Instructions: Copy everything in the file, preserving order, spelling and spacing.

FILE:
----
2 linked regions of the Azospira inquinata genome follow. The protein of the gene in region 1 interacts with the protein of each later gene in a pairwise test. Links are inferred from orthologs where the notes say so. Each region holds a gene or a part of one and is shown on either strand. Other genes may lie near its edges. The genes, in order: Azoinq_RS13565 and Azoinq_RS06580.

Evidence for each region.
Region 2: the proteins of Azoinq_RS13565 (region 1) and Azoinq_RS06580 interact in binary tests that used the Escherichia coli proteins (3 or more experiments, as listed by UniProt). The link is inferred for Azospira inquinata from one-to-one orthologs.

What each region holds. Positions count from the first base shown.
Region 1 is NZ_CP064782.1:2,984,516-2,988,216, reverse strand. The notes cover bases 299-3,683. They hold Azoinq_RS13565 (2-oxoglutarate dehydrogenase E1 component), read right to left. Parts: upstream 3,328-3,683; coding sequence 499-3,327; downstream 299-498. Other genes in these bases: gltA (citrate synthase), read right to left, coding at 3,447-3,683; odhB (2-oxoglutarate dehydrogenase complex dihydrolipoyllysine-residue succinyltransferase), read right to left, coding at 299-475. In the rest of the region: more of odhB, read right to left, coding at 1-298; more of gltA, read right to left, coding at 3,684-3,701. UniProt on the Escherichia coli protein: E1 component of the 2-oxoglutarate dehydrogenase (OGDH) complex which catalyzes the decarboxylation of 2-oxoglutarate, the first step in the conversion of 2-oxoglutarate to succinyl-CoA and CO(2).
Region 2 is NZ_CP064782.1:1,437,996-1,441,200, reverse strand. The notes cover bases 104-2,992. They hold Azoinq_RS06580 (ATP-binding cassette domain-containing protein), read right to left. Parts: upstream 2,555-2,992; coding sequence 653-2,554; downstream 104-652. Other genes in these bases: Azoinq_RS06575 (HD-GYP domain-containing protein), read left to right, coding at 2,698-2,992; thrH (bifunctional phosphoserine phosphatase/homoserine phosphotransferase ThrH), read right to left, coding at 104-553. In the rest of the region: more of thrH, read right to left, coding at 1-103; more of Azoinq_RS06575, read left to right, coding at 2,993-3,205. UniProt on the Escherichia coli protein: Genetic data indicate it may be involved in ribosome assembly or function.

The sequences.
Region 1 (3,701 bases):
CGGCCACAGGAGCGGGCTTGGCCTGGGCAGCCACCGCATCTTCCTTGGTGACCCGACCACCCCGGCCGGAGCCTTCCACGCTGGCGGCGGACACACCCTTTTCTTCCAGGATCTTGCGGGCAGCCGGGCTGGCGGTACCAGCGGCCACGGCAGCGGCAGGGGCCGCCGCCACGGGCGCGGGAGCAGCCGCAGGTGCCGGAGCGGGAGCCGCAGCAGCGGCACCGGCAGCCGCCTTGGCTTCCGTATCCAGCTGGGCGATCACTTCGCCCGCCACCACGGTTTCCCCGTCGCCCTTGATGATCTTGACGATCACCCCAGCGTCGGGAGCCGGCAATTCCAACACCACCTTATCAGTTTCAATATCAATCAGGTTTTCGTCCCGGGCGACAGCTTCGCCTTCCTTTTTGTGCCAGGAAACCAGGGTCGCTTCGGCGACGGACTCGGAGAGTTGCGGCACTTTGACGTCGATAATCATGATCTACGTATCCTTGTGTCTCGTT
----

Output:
2 linked regions of the Azospira inquinata genome follow. The protein of the gene in region 1 interacts with the protein of each later gene in a pairwise test. Links are inferred from orthologs where the notes say so. Each region holds a gene or a part of one and is shown on either strand. Other genes may lie near its edges. The genes, in order: Azoinq_RS13565 and Azoinq_RS06580.

Evidence for each region.
Region 2: the proteins of Azoinq_RS13565 (region 1) and Azoinq_RS06580 interact in binary tests that used the Escherichia coli proteins (3 or more experiments, as listed by UniProt). The link is inferred for Azospira inquinata from one-to-one orthologs.

What each region holds. Positions count from the first base shown.
Region 1 is NZ_CP064782.1:2,984,516-2,988,216, reverse strand. The notes cover bases 299-3,683. They hold Azoinq_RS13565 (2-oxoglutarate dehydrogenase E1 component), read right to left. Parts: upstream 3,328-3,683; coding sequence 499-3,327; downstream 299-498. Other genes in these bases: gltA (citrate synthase), read right to left, coding at 3,447-3,683; odhB (2-oxoglutarate dehydrogenase complex dihydrolipoyllysine-residue succinyltransferase), read right to left, coding at 299-475. In the rest of the region: more of odhB, read right to left, coding at 1-298; more of gltA, read right to left, coding at 3,684-3,701. UniProt on the Escherichia coli protein: E1 component of the 2-oxoglutarate dehydrogenase (OGDH) complex which catalyzes the decarboxylation of 2-oxoglutarate, the first step in the conversion of 2-oxoglutarate to succinyl-CoA and CO(2).
Region 2 is NZ_CP064782.1:1,437,996-1,441,200, reverse strand. The notes cover bases 104-2,992. They hold Azoinq_RS06580 (ATP-binding cassette domain-containing protein), read right to left. Parts: upstream 2,555-2,992; coding sequence 653-2,554; downstream 104-652. Other genes in these bases: Azoinq_RS06575 (HD-GYP domain-containing protein), read left to right, coding at 2,698-2,992; thrH (bifunctional phosphoserine phosphatase/homoserine phosphotransferase ThrH), read right to left, coding at 104-553. In the rest of the region: more of thrH, read right to left, coding at 1-103; more of Azoinq_RS06575, read left to right, coding at 2,993-3,205. UniProt on the Escherichia coli protein: Genetic data indicate it may be involved in ribosome assembly or function.

The sequences.
Region 1 (3,701 bases):
CGGCCACAGGAGCGGGCTTGGCCTGGGCAGCCACCGCATCTTCCTTGGTGACCCGACCACCCCGGCCGGAGCCTTCCACGCTGGCGGCGGACACACCCTTTTCTTCCAGGATCTTGCGGGCAGCCGGGCTGGCGGTACCAGCGGCCACGGCAGCGGCAGGGGCCGCCGCCACGGGCGCGGGAGCAGCCGCAGGTGCCGGAGCGGGAGCCGCAGCAGCGGCACCGGCAGCCGCCTTGGCTTCCGTATCCAGCTGGGCGATCACTTCGCCCGCCACCACGGTTTCCCCGTCGCCCTTGATGATCTTGACGATCACCCCAGCGTCGGGAGCCGGCAATTCCAACACCACCTTATCAGTTTCAATATCAATCAGGTTTTCGTCCCGGGCGACAGCTTCGCCTTCCTTTTTGTGCCAGGAAACCAGGGTCGCTTCGGCGACGGACTCGGAGAGTTGCGGCACTTTGACGTCGATAATCATGATCTACGTATCCTTGTGTCTCGTT